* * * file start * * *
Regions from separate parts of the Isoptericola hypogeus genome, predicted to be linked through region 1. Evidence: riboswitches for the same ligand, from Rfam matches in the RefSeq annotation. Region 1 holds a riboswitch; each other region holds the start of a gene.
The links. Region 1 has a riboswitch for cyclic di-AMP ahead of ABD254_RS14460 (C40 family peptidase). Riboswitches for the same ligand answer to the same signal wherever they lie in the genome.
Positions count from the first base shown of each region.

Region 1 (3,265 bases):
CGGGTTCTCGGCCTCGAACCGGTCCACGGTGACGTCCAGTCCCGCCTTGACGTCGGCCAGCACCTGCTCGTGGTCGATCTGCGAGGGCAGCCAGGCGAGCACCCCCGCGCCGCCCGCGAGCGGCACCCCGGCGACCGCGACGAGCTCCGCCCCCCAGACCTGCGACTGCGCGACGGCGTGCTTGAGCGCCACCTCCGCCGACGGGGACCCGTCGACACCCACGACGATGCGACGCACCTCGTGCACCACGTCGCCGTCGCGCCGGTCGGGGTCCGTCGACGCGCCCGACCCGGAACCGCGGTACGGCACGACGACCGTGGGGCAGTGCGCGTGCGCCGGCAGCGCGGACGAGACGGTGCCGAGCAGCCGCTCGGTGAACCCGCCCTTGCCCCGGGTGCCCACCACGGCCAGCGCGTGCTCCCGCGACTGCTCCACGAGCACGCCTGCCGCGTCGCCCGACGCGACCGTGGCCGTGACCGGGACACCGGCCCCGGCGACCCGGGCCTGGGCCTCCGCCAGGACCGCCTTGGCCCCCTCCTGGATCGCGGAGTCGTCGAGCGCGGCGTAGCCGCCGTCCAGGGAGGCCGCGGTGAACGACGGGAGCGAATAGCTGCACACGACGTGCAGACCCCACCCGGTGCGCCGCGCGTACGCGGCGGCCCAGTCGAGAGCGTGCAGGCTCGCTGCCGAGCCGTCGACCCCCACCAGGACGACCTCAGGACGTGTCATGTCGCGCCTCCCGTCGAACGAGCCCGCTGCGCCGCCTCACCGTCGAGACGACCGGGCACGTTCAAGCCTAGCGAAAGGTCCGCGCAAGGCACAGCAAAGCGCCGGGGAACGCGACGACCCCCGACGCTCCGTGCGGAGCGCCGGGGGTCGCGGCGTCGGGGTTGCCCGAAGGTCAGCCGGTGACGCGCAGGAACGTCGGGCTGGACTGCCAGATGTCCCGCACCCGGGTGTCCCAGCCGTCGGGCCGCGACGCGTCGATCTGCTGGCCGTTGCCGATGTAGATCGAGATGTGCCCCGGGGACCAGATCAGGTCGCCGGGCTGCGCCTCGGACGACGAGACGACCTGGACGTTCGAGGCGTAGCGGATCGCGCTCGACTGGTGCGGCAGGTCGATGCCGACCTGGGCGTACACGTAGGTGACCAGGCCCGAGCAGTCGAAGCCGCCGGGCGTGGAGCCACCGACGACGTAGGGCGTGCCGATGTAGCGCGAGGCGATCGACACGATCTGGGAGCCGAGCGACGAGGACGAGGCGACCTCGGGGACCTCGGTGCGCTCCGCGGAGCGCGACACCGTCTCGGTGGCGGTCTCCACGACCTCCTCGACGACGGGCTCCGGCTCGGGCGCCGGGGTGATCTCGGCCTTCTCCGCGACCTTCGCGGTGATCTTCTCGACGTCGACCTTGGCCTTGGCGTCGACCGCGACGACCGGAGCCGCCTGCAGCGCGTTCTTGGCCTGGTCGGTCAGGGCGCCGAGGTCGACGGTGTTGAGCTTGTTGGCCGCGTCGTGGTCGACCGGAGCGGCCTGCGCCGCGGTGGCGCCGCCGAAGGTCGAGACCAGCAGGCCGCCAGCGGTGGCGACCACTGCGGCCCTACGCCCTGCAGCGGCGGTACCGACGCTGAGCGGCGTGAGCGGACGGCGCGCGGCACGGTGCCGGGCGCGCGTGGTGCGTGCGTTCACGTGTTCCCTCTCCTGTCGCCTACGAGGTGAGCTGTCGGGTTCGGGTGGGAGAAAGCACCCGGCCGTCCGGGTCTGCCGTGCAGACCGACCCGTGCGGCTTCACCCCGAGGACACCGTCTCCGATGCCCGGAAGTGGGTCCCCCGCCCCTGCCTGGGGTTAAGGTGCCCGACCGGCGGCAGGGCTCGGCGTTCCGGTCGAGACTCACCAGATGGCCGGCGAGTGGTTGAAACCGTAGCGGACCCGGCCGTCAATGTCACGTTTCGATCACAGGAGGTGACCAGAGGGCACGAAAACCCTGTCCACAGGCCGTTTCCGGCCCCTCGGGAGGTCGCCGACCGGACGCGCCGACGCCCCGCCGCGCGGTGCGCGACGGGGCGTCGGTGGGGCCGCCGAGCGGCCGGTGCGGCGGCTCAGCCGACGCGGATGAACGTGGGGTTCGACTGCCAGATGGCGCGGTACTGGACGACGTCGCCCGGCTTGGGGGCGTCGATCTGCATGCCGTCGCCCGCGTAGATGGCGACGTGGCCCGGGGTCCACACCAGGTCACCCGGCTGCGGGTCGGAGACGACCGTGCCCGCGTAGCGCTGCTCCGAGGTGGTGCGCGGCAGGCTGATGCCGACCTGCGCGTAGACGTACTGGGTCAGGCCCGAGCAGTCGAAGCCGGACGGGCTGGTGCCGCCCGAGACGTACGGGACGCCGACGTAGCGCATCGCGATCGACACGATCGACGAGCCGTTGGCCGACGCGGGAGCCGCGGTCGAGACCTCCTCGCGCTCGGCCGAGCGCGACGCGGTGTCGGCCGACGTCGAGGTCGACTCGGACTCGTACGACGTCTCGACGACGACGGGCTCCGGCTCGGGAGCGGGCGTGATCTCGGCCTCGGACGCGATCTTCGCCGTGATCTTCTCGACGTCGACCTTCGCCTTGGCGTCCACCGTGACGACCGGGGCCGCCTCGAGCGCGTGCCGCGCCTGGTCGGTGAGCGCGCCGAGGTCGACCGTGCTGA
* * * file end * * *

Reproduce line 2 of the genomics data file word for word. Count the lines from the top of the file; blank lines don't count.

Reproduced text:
The links. Region 1 has a riboswitch for cyclic di-AMP ahead of ABD254_RS14460 (C40 family peptidase). Riboswitches for the same ligand answer to the same signal wherever they lie in the genome.